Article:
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Ketuanan Melayu, a tool of the oppressors

“The most powerful weapon in the hands of the oppressor is the mind of the oppressed.”

ā€• Steve Biko

BOOK REVIEW | AB Sulaiman’s book, ‘Ketuanan Melayu: A Story of the Thinking Norm of the Malay Political Elite’, cogently defines the agendas of the establishment hegemon and also the pervasive group-think that defines mainstream Malay politics.

AB Sulaiman makes the distinction between “race” and “culture” and examines the “Malay” construct through the racial and religious politics of the day, paying attention to history and lamenting that dissenting voices in the community have always been marginalised.

What is interesting about this book is that AB Sulaiman passionately (as opposed to clinically) disables narratives around what it means to be “Malay”, viewing the Malay culture through an ethnolinguistic lens, among various other social and political philosophies and theories. Do not let this dampen your enthusiasm for the book because AB Sulaiman writes in an easy-going friendly manner, even when offering up political and philosophical “sensitive” issues, to which he devotes a whole chapter.

The most important takeaway from this book is that AB Sulaiman does not make the same mistake that some writers make when discussing Ketuanan Melayu. The writer understands that this is not a tool to unify the Malay polity. Ketuanan Melayu is a tool to divide the Malay polity. The writer makes it clear that the latter purpose is the defining characteristic of this social-political, but most importantly, religious-political construct.

What does this mean in AB Sulaiman’s weltanschauung? This concept is a political tool used to not only marginalise dissenting voices in the Malay community but to monopolise narratives to ensure that the political hegemony of dominant Malay power structures becomes the mainstream narrative of what it means to be “Malay”. This, according to the writer, is why dissenting Malay voices are vilified as “traitors” to the Malay “race” and unIslamic.

Now, some would argue that the beginning chapters of the book that define certain concepts of different modes of thinking, linguistic theories and concepts such as nation and statehood are superfluous, but I presume that the author needs those chapters to set the scene, so to speak, to explore the complex dynamics, historical, philosophical and otherwise, of Malay society.

AB Sulaiman correctly points to the political elite who use this hegemonic tool – Ketuanan Melayu – as a means to not only divide the Malay community but also constrain the rights, responsibilities and aspirations of the non-Malay/Muslim communities. The writer argues that the sacred cows of the Malay community have, in effect, destroyed individualism and created a community that is constantly questioning its relevancy in a changing world, as opposed to adapting to a changing world.

What I like about this book is the fact that the author points to the diversity in Islam as beneficial to religious societies. He makes it clear that the monolithic idea of Islam, as propagated by the state, creates friction between those Malays who want to explore their religion and those who believe that their dogma entitles them to some sort of religious, and in the Malaysian context, racial superiority.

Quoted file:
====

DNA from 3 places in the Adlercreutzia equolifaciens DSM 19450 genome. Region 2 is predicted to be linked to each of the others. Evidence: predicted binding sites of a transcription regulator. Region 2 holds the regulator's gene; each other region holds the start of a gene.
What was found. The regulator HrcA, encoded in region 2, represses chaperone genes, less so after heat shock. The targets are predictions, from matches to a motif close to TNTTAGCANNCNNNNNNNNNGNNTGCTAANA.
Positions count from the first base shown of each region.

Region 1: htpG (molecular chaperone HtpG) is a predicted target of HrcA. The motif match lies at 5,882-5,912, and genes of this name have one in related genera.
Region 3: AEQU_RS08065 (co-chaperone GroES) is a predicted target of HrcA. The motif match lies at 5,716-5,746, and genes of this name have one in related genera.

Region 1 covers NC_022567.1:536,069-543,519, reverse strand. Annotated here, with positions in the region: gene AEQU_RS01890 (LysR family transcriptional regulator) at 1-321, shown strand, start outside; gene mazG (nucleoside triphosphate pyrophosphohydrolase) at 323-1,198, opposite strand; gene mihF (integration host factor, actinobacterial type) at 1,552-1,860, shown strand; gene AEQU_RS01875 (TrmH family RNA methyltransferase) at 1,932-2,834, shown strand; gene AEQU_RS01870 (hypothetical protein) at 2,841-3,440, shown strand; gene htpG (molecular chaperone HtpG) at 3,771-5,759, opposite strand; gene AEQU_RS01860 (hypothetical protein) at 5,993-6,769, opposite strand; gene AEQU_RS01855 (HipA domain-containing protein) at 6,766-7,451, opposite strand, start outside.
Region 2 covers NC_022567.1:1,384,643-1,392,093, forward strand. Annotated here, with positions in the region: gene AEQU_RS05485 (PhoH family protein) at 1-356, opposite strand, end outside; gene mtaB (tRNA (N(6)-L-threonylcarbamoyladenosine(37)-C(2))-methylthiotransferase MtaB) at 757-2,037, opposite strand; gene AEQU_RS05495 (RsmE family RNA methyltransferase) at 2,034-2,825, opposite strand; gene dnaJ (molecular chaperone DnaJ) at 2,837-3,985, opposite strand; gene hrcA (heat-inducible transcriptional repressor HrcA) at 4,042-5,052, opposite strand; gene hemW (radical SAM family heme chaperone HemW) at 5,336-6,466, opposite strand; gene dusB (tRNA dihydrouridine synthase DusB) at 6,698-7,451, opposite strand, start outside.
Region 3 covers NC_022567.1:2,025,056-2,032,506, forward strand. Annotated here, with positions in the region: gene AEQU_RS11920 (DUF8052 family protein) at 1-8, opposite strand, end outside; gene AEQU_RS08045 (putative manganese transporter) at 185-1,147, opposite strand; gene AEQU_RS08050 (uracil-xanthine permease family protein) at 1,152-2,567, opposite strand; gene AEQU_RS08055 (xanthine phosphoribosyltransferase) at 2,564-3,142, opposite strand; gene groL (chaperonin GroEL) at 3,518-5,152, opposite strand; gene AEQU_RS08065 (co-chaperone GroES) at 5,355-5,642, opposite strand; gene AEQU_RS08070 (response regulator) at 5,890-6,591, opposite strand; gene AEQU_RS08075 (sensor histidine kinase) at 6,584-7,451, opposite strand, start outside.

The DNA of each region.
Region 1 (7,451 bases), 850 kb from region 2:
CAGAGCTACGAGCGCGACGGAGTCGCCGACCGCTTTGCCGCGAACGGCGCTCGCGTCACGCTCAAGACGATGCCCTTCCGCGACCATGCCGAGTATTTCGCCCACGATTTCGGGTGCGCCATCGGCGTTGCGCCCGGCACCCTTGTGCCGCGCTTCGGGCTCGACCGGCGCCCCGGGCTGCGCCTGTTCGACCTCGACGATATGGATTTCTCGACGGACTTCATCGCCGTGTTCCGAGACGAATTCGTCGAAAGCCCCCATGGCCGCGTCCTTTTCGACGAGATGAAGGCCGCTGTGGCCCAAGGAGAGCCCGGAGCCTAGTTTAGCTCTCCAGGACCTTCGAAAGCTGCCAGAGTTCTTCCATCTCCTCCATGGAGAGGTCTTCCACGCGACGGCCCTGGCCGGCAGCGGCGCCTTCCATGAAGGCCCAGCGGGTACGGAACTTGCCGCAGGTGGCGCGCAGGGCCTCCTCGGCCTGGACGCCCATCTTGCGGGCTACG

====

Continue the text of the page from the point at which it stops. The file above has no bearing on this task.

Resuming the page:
This is important because it reflects why the opposition in this country, for instance, is bound by certain narratives of what it means to be “Malay” instead of encouraging diverse narratives that would mean that the concept of what it means to be “Malay” is not defined by the state.

‘Paradise Lost’

There is a whole chapter in the beginning on the constitutional definition of “Malay”. This chapter is interesting not only because it slays sacred cows but because the author makes no bones of his scepticism of this definition, using scientific and historical counter-arguments to make his case, which is the antithesis of what the political elites do or encourage.

My favourite chapter in the book is ‘Paradise Lost’, a comparison between Malaysia and South Korea in which the author states his intentions clearly – “In this chapter, I want to cite one more result of Ketuanan Melayu leadership showing the link between thinking and patterns of behaviour.

“This time I take two countries, Malaysia and South Korea and compare their relative social, economic and political record of performance from the early 1960s to date. My purpose is simple, how does the Malaysian political entity run on the basis of religion, race and nationalism, compared over time with the South Korean based on democracy and secularism.”

The author makes it clear, though, that he believes that the establishment has deliberately strayed from not only the spirit of the constitution but also engineered a manufactured Islamic revival which is detrimental to the country, but more importantly, detrimental to the progress of the Malay community. He makes it clear that the corruption of the political elites is buried beneath an agenda of Islamic dogma and racial supremacy.

In the author’s words - “Such policies are contrary to the basic principles and tenets of the constitution. For one, the founding fathers like Tunku Abdul Rahman have put on record that Malaysia should be a secular country run on the model of the Westminster form of constitutional monarchy; present policies adopted are running away from these ideals.

“Secondly, such policies are also running away from the ideals of democracy and human rights. So why is Ketunan Melayu running away from historically sound premises of democracy and human rights in leading the nation?”

Why indeed? The answer, of course, is in AB Sulaiman’s book. 

S THAYAPARAN is Commander (Rtd) of the Royal Malaysian Navy.

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